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New facility for labor and delivery designed with patients in mind

$34-million L&D tower on track for May opening

Columbus — The May opening of a 151-room, $34-million tower at the Baptist Memorial Hospital-Golden Triangle brings a new level of comfort to the facility and makes it possible for family members to take part in the recovery process 24 hours a day.

In the 167,000-square-foot tower, which will house the hospital’s labor and delivery services, the patient rooms are nearly three times larger than the old patient rooms.

The new addition “gives the feeling that you’re in a hotel, not a hospital,” according to Jason Little, the administrator and CEO.

The recovery rooms are ‘expansive” so that new-born babies and their families can spend the night together. “This encourages the bonding process to begin as soon as possible,” Little said.

He cited a trend in hospitals away from fixed visiting hours to a policy that allows families to spend as much time as possible with their loved ones. He added that the family is “an important part of the healing process, and the new tower is geared toward that philosophy.”

Little emphasized that even a very short hospital stay can be “very important to building the future.”

In addition to providing labor and delivery services, Baptist-Golden Triangle offers services for new mothers both before and after their babies are born. Childbirth and sibling classes prepare the entire family for the new baby, and care continues after mothers and their babies leave the hospital. The hospital maintains a 24-hour baby hotline for new parents who have questions about the health and welfare of their babies.

Inman of Memphis is the primary contractor for the project. The major subcontractors are Woodall Electric of Meridian and Upchurch of Greenwood.

Other services for women include diagnostic testing, advanced cancer detection equipment, digital mammography, stereotactic breast biopsies and PET scanning. Breast and gynecological ultrasounds as well as bone density scans can help detect many diseases, sometimes in very early stages.
Opening the tower will make possible other renovation in the two existing buildings on the hospital campus, according to Christina Brown, director of marketing and community relations.

“The former labor and delivery services area will be turned into offices and training rooms,” she said.

And business, accounting and marketing offices, now in the Willowbrook Behavioral Health Care Center on the campus, will move into the main building.

This will make possible the expansion of Willowbrook’s services and Little indicated that the hospital was now aggressively recruiting staff for the geriatric and psychiatric programs.

Since the rooms in the five-story tower are nearly three times larger than current rooms, they have armoires, six-foot, pull-out couches and other amenities. The tower also contains labor, delivery and recovery suites, a well-baby nursery and a newborn intensive care unit.

In addition to providing for more personalized patient contact, the tower features the latest in safety, convenience and comfort technology, Little said.

Making the investment

The hospital, which opened in 1969, joined the Baptist Memorial Health Care System in 1993. It has 328 beds and is Baptist’s largest regional hospital. More than 100 doctors and surgeons practice at the hospital, which is one of the largest in the state and is a Level II trauma center.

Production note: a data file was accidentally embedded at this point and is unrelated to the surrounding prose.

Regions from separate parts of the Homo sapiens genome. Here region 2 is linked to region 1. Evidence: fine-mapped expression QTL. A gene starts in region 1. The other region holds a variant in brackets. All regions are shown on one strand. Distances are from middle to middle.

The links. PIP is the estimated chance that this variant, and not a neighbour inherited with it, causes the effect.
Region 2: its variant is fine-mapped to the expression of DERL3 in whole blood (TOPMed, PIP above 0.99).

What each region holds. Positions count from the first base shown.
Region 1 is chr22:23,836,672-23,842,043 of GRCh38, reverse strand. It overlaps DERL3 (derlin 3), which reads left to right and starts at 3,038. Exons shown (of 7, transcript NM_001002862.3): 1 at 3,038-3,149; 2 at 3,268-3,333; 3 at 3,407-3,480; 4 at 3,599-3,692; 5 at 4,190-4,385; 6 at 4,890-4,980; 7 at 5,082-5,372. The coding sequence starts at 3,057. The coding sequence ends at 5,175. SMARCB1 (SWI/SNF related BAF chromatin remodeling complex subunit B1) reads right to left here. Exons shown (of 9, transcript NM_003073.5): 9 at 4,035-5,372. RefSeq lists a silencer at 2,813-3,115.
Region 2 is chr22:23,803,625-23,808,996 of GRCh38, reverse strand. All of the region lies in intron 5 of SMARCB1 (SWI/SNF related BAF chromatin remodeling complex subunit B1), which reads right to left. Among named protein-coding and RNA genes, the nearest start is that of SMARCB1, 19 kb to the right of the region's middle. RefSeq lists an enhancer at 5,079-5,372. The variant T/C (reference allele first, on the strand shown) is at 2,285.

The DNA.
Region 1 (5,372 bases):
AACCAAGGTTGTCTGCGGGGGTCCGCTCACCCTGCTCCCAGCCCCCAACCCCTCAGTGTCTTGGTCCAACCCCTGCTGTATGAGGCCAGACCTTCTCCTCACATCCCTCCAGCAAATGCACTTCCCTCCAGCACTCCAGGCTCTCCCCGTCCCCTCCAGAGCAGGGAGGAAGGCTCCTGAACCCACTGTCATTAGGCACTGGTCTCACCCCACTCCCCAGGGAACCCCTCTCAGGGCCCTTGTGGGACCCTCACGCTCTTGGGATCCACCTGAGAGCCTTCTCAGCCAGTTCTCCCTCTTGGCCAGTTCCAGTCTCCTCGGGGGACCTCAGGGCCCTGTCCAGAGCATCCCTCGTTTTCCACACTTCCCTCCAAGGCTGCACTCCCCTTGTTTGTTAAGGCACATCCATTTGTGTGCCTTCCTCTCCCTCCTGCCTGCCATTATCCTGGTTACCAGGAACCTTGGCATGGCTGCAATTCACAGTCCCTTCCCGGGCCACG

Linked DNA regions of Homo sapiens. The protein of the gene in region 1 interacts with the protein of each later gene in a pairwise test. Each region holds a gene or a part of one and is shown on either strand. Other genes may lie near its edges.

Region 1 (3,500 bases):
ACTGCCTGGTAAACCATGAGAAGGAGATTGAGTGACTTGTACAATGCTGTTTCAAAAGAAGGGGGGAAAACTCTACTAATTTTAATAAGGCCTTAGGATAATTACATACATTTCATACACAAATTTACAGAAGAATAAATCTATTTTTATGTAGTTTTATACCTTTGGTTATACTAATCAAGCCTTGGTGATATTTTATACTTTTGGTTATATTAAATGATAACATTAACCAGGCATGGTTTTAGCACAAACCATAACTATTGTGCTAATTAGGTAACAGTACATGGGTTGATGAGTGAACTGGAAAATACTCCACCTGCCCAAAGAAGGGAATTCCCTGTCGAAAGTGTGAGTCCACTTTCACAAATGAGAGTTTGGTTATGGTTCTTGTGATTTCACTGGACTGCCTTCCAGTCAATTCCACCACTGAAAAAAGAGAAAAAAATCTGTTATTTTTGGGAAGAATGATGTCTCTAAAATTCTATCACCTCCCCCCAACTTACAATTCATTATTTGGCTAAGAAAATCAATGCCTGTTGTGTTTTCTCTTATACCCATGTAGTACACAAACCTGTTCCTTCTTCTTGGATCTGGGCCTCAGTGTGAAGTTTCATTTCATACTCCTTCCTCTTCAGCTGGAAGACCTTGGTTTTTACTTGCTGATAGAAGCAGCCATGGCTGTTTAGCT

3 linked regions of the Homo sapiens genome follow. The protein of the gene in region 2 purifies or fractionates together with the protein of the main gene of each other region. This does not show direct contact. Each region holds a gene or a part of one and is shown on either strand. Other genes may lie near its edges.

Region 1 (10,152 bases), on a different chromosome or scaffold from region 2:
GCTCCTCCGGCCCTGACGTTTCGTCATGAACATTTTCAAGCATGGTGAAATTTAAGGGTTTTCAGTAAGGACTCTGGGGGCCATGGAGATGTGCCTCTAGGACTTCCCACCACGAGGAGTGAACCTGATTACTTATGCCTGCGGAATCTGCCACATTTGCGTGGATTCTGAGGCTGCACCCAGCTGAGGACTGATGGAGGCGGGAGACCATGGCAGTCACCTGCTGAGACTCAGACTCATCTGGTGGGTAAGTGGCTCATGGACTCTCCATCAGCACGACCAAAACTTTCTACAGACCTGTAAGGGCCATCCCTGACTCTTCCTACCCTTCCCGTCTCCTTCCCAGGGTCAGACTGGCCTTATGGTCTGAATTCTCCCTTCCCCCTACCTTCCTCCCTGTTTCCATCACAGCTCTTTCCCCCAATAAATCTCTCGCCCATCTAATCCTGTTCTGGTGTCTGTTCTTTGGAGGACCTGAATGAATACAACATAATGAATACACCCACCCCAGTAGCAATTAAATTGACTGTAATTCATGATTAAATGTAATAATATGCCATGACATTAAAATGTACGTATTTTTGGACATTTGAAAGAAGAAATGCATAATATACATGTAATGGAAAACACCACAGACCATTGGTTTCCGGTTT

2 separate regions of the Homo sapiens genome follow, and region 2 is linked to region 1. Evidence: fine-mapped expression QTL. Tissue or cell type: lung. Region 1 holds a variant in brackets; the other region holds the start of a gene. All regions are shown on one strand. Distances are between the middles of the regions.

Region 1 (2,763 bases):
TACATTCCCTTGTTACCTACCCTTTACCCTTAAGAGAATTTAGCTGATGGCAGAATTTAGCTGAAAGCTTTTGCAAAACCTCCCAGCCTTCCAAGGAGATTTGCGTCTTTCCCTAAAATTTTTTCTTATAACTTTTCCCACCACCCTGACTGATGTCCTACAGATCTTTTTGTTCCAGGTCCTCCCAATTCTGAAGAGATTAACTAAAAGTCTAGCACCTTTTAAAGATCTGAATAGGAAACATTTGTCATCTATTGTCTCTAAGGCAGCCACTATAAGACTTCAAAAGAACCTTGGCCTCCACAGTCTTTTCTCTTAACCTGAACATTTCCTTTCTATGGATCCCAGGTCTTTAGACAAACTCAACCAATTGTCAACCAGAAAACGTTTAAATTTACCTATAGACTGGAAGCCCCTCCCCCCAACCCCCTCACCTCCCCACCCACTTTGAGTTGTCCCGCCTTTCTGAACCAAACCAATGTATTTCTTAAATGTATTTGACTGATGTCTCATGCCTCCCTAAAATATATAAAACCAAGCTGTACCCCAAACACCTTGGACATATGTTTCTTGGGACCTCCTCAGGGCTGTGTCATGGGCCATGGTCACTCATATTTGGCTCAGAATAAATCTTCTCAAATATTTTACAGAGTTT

When the Baptist Health Care System signed a 35-year lease with Lowndes County in 1993, the lease included a requirement that required a minimum investment of $40 million. Construction of the $34-million tower brings the investment to $110 million in 12 years.

In 1998, the hospital completed a $44-million construction and renovation project that included a new emergency room and critical care unit, the Baptist Outpatient Pavilion and the Baptist Cancer Institute.

Little said that room rates would not increase, despite the new facilities, because the tower was paid for “in part by bond financing and in part by corporate revenues.”

Technology throughout the hospital

The state-of-the-art technology in the tower is part of a plan to computerize the whole hospital. This will increase both efficiency and security, and more efficiency means that doctors, nurses and technicians have more one-on-one time for patients, Little said.

Included in the technology is an automated prescription delivery and tracking system, an infant security system and an integrated communications network that replaces the old nurse-call system with one that tracks nurses and other personnel throughout the hospital and allows them to contact patients directly from wherever they are.

In 2004, there were 899 births at the hospital. Some 56,000 outpatients were treated, 47,800 people were admitted to the emergency room and 7,842 inpatients were discharged.
Other departments of the hospital include the Outpatient Pavilion, which features radiographic and fluoroscopic suites, pre-admission tests and outpatient surgery; the Center for Cancer Care, which provides complete cancer services, including chemotherapy and radiation therapy; a broad range of cardiology services, from complete diagnostic services to open heart surgery and behavioral healthcare, which provides such multidisciplinary care as adult psychiatric inpatient services for people with behavioral and mental health problems and evaluations and assessments for alcohol and drug-related problems.

Contact MBJ contributing writer at George McNeill at mbj@msbusiness.com.

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